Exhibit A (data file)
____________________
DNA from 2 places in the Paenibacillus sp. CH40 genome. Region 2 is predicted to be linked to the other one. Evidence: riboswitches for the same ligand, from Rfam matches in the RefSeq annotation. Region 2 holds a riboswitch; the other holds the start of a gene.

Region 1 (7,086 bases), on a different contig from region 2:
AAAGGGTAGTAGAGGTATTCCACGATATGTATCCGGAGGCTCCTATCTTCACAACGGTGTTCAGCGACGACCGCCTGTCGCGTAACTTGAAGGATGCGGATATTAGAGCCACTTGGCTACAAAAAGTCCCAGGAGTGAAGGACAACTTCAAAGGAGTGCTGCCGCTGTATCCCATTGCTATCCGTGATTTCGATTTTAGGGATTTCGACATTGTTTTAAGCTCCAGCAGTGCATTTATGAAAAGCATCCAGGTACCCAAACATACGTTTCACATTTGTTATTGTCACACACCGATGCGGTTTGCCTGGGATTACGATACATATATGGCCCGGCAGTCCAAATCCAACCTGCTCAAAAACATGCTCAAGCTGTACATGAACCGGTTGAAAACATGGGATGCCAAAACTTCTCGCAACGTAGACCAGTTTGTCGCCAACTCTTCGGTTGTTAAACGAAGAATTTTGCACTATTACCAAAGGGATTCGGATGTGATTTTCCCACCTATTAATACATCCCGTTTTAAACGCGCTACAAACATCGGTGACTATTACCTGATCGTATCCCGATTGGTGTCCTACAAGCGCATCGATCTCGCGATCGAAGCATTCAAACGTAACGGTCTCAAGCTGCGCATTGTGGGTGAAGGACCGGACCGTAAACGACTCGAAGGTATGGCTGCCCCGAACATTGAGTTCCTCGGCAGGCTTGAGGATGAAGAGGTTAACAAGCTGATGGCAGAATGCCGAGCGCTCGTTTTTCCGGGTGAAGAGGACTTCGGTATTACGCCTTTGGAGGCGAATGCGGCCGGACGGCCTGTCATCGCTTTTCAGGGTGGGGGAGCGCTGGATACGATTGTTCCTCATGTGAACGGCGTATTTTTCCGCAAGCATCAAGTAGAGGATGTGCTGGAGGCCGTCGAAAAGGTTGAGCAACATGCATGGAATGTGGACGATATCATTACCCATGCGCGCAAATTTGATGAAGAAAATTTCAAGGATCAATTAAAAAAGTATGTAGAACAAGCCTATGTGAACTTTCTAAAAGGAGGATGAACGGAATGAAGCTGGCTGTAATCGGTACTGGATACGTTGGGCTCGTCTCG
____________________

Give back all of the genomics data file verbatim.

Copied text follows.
DNA from 2 places in the Paenibacillus sp. CH40 genome. Region 2 is predicted to be linked to the other one. Evidence: riboswitches for the same ligand, from Rfam matches in the RefSeq annotation. Region 2 holds a riboswitch; the other holds the start of a gene.

Region 1 (7,086 bases), on a different contig from region 2:
AAAGGGTAGTAGAGGTATTCCACGATATGTATCCGGAGGCTCCTATCTTCACAACGGTGTTCAGCGACGACCGCCTGTCGCGTAACTTGAAGGATGCGGATATTAGAGCCACTTGGCTACAAAAAGTCCCAGGAGTGAAGGACAACTTCAAAGGAGTGCTGCCGCTGTATCCCATTGCTATCCGTGATTTCGATTTTAGGGATTTCGACATTGTTTTAAGCTCCAGCAGTGCATTTATGAAAAGCATCCAGGTACCCAAACATACGTTTCACATTTGTTATTGTCACACACCGATGCGGTTTGCCTGGGATTACGATACATATATGGCCCGGCAGTCCAAATCCAACCTGCTCAAAAACATGCTCAAGCTGTACATGAACCGGTTGAAAACATGGGATGCCAAAACTTCTCGCAACGTAGACCAGTTTGTCGCCAACTCTTCGGTTGTTAAACGAAGAATTTTGCACTATTACCAAAGGGATTCGGATGTGATTTTCCCACCTATTAATACATCCCGTTTTAAACGCGCTACAAACATCGGTGACTATTACCTGATCGTATCCCGATTGGTGTCCTACAAGCGCATCGATCTCGCGATCGAAGCATTCAAACGTAACGGTCTCAAGCTGCGCATTGTGGGTGAAGGACCGGACCGTAAACGACTCGAAGGTATGGCTGCCCCGAACATTGAGTTCCTCGGCAGGCTTGAGGATGAAGAGGTTAACAAGCTGATGGCAGAATGCCGAGCGCTCGTTTTTCCGGGTGAAGAGGACTTCGGTATTACGCCTTTGGAGGCGAATGCGGCCGGACGGCCTGTCATCGCTTTTCAGGGTGGGGGAGCGCTGGATACGATTGTTCCTCATGTGAACGGCGTATTTTTCCGCAAGCATCAAGTAGAGGATGTGCTGGAGGCCGTCGAAAAGGTTGAGCAACATGCATGGAATGTGGACGATATCATTACCCATGCGCGCAAATTTGATGAAGAAAATTTCAAGGATCAATTAAAAAAGTATGTAGAACAAGCCTATGTGAACTTTCTAAAAGGAGGATGAACGGAATGAAGCTGGCTGTAATCGGTACTGGATACGTTGGGCTCGTCTCG